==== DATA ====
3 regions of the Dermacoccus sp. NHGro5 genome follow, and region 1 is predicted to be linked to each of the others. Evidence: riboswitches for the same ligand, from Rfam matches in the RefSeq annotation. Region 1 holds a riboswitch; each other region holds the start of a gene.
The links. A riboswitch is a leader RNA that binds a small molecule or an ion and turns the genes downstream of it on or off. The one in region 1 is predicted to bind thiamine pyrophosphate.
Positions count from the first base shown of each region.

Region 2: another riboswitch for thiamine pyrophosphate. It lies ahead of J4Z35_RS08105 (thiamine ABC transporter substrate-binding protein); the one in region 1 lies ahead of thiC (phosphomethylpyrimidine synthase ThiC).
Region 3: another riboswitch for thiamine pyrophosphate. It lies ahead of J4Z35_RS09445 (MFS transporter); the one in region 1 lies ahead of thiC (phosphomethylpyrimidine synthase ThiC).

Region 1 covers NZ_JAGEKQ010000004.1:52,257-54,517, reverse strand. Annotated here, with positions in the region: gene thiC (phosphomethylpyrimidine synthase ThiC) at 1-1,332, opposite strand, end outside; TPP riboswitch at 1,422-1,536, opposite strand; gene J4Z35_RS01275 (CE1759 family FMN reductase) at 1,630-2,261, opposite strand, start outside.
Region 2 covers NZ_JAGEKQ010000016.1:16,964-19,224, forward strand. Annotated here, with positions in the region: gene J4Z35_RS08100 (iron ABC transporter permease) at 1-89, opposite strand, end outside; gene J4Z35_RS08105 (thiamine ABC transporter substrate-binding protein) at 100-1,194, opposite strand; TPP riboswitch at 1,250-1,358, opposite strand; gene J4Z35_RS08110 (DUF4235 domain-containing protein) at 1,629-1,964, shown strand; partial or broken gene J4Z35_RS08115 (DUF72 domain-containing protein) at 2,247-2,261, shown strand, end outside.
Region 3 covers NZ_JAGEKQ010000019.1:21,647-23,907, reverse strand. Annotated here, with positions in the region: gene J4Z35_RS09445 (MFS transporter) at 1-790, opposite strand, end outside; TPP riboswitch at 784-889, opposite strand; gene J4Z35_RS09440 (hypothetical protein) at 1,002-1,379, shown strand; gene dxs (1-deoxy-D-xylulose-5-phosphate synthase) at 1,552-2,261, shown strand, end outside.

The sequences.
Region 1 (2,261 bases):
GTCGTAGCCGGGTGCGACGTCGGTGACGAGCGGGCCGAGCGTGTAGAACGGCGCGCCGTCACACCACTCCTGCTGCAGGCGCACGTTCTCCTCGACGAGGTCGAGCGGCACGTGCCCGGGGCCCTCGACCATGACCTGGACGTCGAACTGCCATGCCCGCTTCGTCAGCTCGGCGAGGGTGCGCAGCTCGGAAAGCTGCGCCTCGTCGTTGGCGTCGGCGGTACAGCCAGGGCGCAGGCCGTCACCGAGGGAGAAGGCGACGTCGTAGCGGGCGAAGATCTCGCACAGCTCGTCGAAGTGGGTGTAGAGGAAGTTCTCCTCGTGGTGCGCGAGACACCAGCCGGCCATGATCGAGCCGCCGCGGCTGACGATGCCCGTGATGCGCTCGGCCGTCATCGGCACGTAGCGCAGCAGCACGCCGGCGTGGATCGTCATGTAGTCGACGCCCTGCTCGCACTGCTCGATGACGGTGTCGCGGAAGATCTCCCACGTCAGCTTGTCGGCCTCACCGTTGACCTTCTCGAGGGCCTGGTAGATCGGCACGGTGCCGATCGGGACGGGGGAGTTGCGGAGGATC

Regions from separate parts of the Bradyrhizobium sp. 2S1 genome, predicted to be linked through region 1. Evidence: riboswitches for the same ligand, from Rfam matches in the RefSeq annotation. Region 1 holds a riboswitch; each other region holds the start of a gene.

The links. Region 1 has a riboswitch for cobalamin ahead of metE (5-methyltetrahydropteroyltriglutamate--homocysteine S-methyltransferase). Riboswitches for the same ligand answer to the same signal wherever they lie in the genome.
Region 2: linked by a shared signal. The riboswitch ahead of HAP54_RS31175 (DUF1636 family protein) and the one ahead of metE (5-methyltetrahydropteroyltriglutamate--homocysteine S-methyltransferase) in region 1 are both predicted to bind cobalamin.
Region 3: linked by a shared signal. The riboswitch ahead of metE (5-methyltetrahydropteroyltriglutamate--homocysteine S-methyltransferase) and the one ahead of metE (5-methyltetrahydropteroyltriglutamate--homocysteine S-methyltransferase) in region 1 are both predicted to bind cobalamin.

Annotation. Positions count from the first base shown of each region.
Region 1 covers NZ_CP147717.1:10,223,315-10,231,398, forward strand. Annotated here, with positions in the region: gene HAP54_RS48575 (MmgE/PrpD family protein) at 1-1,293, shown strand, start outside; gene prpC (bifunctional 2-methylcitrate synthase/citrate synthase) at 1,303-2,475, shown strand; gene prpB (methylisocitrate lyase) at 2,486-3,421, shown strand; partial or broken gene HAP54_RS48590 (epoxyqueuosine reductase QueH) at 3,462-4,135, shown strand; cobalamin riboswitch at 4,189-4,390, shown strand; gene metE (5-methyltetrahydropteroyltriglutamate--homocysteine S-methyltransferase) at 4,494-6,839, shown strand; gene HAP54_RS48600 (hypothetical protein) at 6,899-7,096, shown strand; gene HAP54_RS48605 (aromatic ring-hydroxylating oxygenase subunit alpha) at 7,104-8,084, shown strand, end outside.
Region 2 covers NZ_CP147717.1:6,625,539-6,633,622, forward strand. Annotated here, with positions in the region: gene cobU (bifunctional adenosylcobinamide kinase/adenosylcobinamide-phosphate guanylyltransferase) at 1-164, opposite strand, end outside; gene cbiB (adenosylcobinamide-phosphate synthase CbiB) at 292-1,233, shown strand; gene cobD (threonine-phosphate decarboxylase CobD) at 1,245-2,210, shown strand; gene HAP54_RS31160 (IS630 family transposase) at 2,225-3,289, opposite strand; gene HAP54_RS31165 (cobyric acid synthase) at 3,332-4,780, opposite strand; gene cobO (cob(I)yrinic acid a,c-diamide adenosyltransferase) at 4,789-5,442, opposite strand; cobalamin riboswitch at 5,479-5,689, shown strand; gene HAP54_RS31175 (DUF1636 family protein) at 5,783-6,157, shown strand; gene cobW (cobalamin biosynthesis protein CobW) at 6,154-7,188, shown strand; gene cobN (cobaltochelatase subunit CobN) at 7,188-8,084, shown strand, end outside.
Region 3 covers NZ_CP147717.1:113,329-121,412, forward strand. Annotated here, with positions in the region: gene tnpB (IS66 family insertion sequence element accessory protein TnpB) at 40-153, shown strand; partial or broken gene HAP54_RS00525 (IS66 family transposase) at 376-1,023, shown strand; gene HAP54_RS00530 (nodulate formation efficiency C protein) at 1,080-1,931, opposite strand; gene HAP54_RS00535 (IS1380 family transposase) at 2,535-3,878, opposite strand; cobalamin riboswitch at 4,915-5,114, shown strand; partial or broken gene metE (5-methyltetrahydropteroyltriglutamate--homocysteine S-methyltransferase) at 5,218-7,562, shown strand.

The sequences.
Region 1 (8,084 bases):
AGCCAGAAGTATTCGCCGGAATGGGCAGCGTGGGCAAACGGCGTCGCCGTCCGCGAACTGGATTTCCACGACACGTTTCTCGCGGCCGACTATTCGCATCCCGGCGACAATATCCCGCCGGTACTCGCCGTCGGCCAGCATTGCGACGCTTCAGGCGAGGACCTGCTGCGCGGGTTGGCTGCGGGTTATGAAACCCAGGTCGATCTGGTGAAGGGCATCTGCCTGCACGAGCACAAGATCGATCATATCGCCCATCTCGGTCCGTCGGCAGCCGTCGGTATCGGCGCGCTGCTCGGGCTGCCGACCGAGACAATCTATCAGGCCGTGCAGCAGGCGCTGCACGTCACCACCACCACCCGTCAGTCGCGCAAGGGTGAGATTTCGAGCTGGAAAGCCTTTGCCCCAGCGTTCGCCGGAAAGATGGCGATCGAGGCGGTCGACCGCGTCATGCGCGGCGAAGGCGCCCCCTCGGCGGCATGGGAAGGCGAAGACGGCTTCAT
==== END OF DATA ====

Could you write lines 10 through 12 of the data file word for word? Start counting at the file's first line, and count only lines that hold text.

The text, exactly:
Region 1 (2,261 bases):
GTCGTAGCCGGGTGCGACGTCGGTGACGAGCGGGCCGAGCGTGTAGAACGGCGCGCCGTCACACCACTCCTGCTGCAGGCGCACGTTCTCCTCGACGAGGTCGAGCGGCACGTGCCCGGGGCCCTCGACCATGACCTGGACGTCGAACTGCCATGCCCGCTTCGTCAGCTCGGCGAGGGTGCGCAGCTCGGAAAGCTGCGCCTCGTCGTTGGCGTCGGCGGTACAGCCAGGGCGCAGGCCGTCACCGAGGGAGAAGGCGACGTCGTAGCGGGCGAAGATCTCGCACAGCTCGTCGAAGTGGGTGTAGAGGAAGTTCTCCTCGTGGTGCGCGAGACACCAGCCGGCCATGATCGAGCCGCCGCGGCTGACGATGCCCGTGATGCGCTCGGCCGTCATCGGCACGTAGCGCAGCAGCACGCCGGCGTGGATCGTCATGTAGTCGACGCCCTGCTCGCACTGCTCGATGACGGTGTCGCGGAAGATCTCCCACGTCAGCTTGTCGGCCTCACCGTTGACCTTCTCGAGGGCCTGGTAGATCGGCACGGTGCCGATCGGGACGGGGGAGTTGCGGAGGATC

Regions from separate parts of the Bradyrhizobium sp. 2S1 genome, predicted to be linked through region 1. Evidence: riboswitches for the same ligand, from Rfam matches in the RefSeq annotation. Region 1 holds a riboswitch; each other region holds the start of a gene.